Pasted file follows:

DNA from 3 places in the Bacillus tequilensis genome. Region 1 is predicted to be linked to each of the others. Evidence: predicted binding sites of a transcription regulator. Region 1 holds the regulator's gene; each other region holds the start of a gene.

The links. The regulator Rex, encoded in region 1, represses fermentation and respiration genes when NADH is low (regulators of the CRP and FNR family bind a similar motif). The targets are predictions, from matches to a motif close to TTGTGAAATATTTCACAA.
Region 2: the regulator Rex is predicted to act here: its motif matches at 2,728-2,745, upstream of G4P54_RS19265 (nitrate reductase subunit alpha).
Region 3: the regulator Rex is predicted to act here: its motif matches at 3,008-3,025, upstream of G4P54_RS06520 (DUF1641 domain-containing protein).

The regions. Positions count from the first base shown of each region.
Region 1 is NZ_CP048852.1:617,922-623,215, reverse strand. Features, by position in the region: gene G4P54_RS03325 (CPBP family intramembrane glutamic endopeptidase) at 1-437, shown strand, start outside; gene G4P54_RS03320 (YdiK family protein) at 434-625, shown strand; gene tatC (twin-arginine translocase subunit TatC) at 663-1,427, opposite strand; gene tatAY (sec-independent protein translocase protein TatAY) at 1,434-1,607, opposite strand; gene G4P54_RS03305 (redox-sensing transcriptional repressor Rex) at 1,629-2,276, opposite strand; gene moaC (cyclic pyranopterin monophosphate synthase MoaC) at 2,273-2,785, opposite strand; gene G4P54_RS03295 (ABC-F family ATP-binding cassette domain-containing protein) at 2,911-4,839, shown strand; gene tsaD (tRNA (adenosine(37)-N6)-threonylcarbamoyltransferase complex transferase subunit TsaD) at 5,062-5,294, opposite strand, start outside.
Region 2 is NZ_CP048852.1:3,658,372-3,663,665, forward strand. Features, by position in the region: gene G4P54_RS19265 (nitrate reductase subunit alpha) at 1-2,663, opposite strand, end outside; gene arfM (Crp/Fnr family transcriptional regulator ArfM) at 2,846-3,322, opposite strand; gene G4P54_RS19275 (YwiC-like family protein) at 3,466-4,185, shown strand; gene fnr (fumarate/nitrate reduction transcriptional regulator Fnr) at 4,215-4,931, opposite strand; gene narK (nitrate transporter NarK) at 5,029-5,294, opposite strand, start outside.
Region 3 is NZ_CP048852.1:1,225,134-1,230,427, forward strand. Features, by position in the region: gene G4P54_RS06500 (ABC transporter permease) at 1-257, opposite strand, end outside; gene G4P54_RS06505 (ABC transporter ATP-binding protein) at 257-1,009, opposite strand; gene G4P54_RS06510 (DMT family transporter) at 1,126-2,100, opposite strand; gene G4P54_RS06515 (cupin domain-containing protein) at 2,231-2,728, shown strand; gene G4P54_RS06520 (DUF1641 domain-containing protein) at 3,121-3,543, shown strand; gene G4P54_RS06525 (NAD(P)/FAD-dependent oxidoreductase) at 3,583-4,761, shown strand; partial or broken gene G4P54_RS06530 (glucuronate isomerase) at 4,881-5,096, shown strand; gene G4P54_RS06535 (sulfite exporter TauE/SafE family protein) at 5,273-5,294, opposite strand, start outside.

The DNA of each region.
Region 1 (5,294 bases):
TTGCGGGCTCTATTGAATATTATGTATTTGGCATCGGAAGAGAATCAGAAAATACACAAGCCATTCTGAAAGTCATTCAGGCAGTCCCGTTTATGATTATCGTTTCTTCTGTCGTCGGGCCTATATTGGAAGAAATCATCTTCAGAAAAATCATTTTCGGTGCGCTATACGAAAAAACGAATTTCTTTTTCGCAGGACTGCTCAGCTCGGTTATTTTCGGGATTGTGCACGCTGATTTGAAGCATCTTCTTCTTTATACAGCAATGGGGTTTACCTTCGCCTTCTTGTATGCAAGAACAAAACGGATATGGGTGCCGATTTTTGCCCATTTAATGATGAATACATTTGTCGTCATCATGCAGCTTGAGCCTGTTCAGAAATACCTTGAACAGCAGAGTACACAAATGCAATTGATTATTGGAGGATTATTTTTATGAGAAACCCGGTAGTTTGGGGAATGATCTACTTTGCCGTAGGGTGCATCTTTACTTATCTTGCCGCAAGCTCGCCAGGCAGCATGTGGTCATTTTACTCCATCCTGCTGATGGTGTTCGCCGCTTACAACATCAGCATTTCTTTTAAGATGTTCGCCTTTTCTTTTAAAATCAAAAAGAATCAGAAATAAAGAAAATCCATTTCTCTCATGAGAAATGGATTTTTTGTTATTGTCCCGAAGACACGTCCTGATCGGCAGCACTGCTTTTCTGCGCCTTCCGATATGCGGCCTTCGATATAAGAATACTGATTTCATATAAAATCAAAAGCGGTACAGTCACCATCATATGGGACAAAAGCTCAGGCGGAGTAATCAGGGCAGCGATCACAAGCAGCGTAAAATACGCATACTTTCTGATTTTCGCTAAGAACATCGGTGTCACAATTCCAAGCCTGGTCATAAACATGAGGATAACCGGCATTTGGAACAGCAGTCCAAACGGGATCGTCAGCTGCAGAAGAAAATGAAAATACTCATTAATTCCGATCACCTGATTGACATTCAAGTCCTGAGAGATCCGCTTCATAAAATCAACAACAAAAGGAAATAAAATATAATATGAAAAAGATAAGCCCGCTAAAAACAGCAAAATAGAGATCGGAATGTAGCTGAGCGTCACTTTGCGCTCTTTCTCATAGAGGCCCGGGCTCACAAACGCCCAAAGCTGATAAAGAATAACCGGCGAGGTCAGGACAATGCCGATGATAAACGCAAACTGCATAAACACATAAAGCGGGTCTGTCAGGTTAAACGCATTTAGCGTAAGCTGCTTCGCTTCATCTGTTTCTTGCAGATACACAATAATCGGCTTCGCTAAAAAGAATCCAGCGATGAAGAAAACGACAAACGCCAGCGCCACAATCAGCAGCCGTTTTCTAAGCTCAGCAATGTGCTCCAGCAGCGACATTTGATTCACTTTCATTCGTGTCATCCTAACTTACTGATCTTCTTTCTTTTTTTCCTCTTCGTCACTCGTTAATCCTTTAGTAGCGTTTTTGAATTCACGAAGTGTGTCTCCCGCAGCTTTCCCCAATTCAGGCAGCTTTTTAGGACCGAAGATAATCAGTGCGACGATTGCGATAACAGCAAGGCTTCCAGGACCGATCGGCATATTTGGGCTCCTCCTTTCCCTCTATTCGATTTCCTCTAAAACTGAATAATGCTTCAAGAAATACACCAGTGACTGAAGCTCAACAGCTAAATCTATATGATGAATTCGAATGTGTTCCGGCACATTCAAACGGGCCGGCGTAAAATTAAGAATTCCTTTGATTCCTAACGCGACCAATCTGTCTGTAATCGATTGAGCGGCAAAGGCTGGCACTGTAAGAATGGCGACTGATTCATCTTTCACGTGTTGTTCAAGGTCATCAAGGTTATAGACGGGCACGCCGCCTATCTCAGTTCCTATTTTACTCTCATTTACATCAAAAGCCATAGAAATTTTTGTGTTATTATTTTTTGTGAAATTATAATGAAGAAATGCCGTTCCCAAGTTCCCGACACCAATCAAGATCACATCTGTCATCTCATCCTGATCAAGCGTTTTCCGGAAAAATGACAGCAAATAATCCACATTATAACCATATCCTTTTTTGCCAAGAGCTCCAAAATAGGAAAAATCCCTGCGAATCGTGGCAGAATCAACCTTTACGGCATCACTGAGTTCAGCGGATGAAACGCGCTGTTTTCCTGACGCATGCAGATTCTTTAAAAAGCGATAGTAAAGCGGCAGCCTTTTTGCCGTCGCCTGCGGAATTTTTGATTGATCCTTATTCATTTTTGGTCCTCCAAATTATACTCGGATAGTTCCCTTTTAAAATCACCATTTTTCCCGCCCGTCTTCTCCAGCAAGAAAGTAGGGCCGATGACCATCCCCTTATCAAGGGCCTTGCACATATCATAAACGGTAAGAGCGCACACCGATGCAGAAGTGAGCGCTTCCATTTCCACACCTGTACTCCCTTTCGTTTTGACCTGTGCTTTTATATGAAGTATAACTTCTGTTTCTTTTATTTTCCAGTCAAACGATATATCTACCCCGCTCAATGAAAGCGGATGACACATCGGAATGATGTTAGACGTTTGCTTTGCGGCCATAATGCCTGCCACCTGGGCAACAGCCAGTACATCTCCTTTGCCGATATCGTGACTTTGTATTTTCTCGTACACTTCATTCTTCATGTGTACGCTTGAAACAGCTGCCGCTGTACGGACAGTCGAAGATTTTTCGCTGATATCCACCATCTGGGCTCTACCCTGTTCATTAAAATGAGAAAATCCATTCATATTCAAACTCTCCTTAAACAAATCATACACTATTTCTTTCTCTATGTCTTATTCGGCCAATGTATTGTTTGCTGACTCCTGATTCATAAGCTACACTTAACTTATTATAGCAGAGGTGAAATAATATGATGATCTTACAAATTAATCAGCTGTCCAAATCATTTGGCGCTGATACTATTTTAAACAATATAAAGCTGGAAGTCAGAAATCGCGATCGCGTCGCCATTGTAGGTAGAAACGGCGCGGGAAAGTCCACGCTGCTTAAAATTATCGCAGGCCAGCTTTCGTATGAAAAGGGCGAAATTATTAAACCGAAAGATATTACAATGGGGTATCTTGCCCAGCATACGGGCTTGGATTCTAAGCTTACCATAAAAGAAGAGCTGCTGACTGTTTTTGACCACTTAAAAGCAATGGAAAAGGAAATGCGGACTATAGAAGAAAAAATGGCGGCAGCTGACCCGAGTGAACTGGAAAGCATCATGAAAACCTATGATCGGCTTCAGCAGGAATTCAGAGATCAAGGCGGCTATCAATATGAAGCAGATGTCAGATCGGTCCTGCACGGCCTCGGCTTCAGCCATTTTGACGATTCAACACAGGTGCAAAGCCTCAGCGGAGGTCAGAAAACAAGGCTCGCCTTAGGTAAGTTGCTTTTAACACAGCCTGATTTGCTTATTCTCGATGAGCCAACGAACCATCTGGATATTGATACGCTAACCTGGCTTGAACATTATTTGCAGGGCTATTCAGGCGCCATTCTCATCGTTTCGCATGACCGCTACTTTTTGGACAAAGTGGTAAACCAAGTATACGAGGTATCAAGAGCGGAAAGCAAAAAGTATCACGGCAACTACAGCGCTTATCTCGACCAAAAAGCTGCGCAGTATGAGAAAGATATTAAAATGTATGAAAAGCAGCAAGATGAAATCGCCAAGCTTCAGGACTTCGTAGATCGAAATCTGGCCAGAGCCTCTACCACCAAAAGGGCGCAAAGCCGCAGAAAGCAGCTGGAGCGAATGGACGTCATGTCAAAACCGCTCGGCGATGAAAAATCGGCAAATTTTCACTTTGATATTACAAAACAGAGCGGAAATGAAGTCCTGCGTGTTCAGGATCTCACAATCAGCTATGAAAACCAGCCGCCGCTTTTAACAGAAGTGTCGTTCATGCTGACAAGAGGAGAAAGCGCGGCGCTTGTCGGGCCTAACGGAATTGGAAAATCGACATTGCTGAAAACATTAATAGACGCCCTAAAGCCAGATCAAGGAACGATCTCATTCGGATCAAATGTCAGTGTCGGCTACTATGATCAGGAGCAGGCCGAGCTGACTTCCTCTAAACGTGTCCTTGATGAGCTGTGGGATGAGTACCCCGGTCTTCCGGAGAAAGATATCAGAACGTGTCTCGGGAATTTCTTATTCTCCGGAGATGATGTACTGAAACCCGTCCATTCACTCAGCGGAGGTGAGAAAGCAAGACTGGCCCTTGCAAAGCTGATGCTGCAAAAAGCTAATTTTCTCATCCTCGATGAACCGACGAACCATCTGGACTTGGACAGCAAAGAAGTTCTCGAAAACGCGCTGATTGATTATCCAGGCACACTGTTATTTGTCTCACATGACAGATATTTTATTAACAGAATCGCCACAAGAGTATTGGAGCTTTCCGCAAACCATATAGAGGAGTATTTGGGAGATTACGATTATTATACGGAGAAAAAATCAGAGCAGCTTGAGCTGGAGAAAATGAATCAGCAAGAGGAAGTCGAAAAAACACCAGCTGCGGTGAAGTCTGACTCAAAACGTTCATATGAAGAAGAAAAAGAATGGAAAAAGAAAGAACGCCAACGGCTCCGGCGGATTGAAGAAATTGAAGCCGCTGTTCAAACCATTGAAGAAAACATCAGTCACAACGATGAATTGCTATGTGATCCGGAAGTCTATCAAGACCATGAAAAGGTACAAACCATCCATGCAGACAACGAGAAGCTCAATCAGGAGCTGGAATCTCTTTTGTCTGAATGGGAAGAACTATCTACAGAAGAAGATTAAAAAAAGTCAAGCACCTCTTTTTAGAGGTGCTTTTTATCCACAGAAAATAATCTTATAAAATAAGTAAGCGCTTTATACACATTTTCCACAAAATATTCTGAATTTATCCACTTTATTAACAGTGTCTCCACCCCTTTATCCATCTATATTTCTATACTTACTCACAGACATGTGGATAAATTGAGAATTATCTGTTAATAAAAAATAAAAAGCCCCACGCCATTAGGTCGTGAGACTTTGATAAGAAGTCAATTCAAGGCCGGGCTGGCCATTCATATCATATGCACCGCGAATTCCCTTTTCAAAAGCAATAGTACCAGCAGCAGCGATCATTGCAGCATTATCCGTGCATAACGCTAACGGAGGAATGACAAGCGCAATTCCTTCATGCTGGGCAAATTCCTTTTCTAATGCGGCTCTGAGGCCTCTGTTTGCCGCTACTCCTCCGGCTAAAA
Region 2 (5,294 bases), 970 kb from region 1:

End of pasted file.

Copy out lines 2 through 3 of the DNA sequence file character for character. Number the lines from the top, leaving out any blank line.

The links. The regulator Rex, encoded in region 1, represses fermentation and respiration genes when NADH is low (regulators of the CRP and FNR family bind a similar motif). The targets are predictions, from matches to a motif close to TTGTGAAATATTTCACAA.
Region 2: the regulator Rex is predicted to act here: its motif matches at 2,728-2,745, upstream of G4P54_RS19265 (nitrate reductase subunit alpha).